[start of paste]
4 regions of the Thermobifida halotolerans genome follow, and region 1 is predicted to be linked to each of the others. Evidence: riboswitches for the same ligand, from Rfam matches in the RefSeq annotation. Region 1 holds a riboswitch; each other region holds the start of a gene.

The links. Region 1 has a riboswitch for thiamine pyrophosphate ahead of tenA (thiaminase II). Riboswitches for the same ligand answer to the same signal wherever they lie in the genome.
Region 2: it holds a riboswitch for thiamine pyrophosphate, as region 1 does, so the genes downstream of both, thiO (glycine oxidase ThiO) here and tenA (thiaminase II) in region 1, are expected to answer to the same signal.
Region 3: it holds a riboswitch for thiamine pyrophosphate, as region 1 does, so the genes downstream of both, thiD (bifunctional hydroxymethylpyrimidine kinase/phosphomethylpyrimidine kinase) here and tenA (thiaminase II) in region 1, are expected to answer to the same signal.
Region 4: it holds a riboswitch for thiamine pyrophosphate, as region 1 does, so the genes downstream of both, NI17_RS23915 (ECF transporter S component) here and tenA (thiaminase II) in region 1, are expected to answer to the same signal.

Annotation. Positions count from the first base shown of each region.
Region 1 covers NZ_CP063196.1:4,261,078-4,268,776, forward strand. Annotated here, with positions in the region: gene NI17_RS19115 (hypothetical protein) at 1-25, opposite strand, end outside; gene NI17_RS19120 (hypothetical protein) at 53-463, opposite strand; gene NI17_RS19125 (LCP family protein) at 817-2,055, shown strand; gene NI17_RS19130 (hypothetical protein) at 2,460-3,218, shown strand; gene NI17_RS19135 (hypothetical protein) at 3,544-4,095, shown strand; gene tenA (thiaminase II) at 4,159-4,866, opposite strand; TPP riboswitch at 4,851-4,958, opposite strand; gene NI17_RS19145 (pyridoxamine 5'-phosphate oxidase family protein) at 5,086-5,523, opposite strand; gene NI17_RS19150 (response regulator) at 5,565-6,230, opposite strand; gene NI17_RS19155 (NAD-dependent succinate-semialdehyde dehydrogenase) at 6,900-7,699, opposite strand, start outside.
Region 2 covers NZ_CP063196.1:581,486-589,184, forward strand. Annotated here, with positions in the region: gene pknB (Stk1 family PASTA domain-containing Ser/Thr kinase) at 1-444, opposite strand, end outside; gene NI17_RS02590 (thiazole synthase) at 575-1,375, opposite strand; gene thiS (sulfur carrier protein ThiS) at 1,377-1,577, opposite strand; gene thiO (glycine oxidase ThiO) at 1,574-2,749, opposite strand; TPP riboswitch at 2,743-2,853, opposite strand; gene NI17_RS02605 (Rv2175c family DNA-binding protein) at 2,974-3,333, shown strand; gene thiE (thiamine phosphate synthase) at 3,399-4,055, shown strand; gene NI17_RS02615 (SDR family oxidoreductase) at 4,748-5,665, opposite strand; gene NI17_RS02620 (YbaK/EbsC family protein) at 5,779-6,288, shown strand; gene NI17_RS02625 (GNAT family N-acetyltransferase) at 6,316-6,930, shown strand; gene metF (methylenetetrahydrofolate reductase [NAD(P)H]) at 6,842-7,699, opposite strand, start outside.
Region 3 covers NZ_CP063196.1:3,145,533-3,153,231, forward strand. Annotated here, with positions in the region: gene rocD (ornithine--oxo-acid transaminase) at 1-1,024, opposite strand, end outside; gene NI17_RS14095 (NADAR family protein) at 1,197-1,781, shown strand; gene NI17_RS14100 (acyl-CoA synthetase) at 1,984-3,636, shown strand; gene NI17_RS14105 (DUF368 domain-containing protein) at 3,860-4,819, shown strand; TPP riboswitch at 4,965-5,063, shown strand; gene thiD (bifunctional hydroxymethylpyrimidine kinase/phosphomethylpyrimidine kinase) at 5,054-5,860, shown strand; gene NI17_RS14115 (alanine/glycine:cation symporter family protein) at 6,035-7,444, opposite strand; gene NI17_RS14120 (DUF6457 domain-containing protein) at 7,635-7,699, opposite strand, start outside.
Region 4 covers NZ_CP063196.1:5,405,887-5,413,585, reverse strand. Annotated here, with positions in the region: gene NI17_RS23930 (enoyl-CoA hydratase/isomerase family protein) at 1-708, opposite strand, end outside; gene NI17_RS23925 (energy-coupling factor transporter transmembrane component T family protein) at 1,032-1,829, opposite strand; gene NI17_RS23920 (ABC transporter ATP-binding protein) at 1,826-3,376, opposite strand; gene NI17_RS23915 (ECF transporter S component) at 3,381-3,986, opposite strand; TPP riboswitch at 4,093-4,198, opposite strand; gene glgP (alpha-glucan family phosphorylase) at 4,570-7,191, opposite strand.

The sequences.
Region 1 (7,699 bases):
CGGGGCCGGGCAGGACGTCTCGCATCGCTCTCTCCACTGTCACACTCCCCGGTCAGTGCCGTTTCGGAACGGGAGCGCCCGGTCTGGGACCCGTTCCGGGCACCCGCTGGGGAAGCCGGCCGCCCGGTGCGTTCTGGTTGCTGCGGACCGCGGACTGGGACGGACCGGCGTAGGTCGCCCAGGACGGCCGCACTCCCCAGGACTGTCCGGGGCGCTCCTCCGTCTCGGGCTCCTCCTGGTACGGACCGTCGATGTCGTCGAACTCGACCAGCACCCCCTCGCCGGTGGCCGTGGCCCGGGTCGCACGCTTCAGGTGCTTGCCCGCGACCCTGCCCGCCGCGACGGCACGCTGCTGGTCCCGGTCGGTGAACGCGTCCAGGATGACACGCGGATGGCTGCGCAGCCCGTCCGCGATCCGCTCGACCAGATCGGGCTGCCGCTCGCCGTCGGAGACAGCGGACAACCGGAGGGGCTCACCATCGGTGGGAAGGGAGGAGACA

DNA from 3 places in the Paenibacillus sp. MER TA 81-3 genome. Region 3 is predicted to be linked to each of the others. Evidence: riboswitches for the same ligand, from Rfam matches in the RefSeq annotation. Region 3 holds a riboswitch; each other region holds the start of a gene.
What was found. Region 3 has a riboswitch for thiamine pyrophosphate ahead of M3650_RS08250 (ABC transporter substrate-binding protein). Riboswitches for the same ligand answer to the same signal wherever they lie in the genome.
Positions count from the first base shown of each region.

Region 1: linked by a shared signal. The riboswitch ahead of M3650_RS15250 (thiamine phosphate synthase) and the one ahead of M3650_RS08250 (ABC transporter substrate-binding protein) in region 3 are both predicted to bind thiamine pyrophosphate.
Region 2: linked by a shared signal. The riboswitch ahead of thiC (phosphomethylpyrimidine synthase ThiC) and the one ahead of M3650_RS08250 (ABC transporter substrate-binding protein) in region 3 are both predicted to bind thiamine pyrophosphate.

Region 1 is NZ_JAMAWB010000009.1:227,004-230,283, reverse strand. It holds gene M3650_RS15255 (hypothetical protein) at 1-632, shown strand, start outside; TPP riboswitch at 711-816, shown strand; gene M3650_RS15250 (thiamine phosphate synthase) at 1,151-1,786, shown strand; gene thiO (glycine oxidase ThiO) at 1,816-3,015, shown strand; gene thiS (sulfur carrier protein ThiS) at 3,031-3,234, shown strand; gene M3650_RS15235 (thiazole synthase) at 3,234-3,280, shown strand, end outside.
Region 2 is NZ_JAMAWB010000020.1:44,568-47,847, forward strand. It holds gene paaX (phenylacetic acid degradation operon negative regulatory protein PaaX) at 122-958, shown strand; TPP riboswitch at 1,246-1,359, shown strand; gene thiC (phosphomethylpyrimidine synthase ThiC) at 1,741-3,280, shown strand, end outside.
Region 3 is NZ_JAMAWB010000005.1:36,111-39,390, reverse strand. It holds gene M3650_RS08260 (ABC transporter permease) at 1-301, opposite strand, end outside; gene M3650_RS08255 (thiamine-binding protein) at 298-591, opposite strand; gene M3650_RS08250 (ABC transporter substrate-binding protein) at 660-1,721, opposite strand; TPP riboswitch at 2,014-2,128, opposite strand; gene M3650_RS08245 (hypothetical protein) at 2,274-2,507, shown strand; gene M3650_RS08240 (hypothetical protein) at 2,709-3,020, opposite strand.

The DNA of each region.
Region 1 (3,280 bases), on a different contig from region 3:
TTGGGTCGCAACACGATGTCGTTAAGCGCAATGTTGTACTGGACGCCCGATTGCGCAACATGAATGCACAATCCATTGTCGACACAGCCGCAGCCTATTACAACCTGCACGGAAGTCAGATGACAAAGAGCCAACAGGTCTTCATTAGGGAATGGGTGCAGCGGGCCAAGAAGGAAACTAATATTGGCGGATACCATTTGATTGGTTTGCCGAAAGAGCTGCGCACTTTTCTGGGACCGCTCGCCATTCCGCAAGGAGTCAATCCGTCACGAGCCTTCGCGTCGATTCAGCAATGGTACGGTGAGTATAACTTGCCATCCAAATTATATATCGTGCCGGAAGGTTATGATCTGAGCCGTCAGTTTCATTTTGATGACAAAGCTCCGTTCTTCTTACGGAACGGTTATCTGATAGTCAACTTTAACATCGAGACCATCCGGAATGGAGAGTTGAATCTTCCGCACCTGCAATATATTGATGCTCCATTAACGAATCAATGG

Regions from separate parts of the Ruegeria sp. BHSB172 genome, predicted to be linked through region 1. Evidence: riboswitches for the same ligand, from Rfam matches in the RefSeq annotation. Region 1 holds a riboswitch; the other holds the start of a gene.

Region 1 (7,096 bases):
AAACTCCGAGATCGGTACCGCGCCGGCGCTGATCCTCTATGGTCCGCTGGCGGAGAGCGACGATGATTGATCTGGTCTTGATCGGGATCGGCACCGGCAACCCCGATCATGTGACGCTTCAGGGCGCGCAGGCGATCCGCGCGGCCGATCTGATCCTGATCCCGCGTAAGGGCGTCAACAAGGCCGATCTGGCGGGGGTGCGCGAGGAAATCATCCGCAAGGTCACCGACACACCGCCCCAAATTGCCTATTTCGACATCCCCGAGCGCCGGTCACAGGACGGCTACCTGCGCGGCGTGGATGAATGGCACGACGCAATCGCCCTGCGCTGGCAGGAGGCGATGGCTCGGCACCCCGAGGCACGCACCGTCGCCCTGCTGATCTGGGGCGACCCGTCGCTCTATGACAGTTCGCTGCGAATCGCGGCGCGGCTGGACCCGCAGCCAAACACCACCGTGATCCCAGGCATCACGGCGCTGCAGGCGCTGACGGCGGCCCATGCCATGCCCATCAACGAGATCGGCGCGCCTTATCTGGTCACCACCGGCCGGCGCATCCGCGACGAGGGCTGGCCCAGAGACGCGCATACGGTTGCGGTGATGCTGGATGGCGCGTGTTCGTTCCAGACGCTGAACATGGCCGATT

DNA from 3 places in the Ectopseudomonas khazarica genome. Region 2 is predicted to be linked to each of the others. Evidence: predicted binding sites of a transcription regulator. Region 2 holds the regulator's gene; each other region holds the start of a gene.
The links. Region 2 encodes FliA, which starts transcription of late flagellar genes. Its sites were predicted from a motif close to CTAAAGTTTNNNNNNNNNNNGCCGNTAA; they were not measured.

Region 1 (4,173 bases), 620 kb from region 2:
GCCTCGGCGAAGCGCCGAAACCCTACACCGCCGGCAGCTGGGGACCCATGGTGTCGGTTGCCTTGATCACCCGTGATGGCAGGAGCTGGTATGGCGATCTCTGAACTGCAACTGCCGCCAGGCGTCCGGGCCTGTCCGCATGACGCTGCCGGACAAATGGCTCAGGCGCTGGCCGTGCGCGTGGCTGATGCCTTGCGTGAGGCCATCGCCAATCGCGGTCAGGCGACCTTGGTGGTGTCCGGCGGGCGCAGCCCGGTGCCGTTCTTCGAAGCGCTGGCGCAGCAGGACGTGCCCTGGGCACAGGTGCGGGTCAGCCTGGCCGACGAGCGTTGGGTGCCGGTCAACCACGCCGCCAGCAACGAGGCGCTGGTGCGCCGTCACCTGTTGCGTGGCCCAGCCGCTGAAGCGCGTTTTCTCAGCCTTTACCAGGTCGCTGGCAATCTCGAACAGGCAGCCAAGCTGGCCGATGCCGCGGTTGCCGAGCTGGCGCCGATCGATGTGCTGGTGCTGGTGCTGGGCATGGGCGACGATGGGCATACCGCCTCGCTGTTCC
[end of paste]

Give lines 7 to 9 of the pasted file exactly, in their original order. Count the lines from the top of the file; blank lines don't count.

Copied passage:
Region 1 covers NZ_CP063196.1:4,261,078-4,268,776, forward strand. Annotated here, with positions in the region: gene NI17_RS19115 (hypothetical protein) at 1-25, opposite strand, end outside; gene NI17_RS19120 (hypothetical protein) at 53-463, opposite strand; gene NI17_RS19125 (LCP family protein) at 817-2,055, shown strand; gene NI17_RS19130 (hypothetical protein) at 2,460-3,218, shown strand; gene NI17_RS19135 (hypothetical protein) at 3,544-4,095, shown strand; gene tenA (thiaminase II) at 4,159-4,866, opposite strand; TPP riboswitch at 4,851-4,958, opposite strand; gene NI17_RS19145 (pyridoxamine 5'-phosphate oxidase family protein) at 5,086-5,523, opposite strand; gene NI17_RS19150 (response regulator) at 5,565-6,230, opposite strand; gene NI17_RS19155 (NAD-dependent succinate-semialdehyde dehydrogenase) at 6,900-7,699, opposite strand, start outside.
Region 2 covers NZ_CP063196.1:581,486-589,184, forward strand. Annotated here, with positions in the region: gene pknB (Stk1 family PASTA domain-containing Ser/Thr kinase) at 1-444, opposite strand, end outside; gene NI17_RS02590 (thiazole synthase) at 575-1,375, opposite strand; gene thiS (sulfur carrier protein ThiS) at 1,377-1,577, opposite strand; gene thiO (glycine oxidase ThiO) at 1,574-2,749, opposite strand; TPP riboswitch at 2,743-2,853, opposite strand; gene NI17_RS02605 (Rv2175c family DNA-binding protein) at 2,974-3,333, shown strand; gene thiE (thiamine phosphate synthase) at 3,399-4,055, shown strand; gene NI17_RS02615 (SDR family oxidoreductase) at 4,748-5,665, opposite strand; gene NI17_RS02620 (YbaK/EbsC family protein) at 5,779-6,288, shown strand; gene NI17_RS02625 (GNAT family N-acetyltransferase) at 6,316-6,930, shown strand; gene metF (methylenetetrahydrofolate reductase [NAD(P)H]) at 6,842-7,699, opposite strand, start outside.
Region 3 covers NZ_CP063196.1:3,145,533-3,153,231, forward strand. Annotated here, with positions in the region: gene rocD (ornithine--oxo-acid transaminase) at 1-1,024, opposite strand, end outside; gene NI17_RS14095 (NADAR family protein) at 1,197-1,781, shown strand; gene NI17_RS14100 (acyl-CoA synthetase) at 1,984-3,636, shown strand; gene NI17_RS14105 (DUF368 domain-containing protein) at 3,860-4,819, shown strand; TPP riboswitch at 4,965-5,063, shown strand; gene thiD (bifunctional hydroxymethylpyrimidine kinase/phosphomethylpyrimidine kinase) at 5,054-5,860, shown strand; gene NI17_RS14115 (alanine/glycine:cation symporter family protein) at 6,035-7,444, opposite strand; gene NI17_RS14120 (DUF6457 domain-containing protein) at 7,635-7,699, opposite strand, start outside.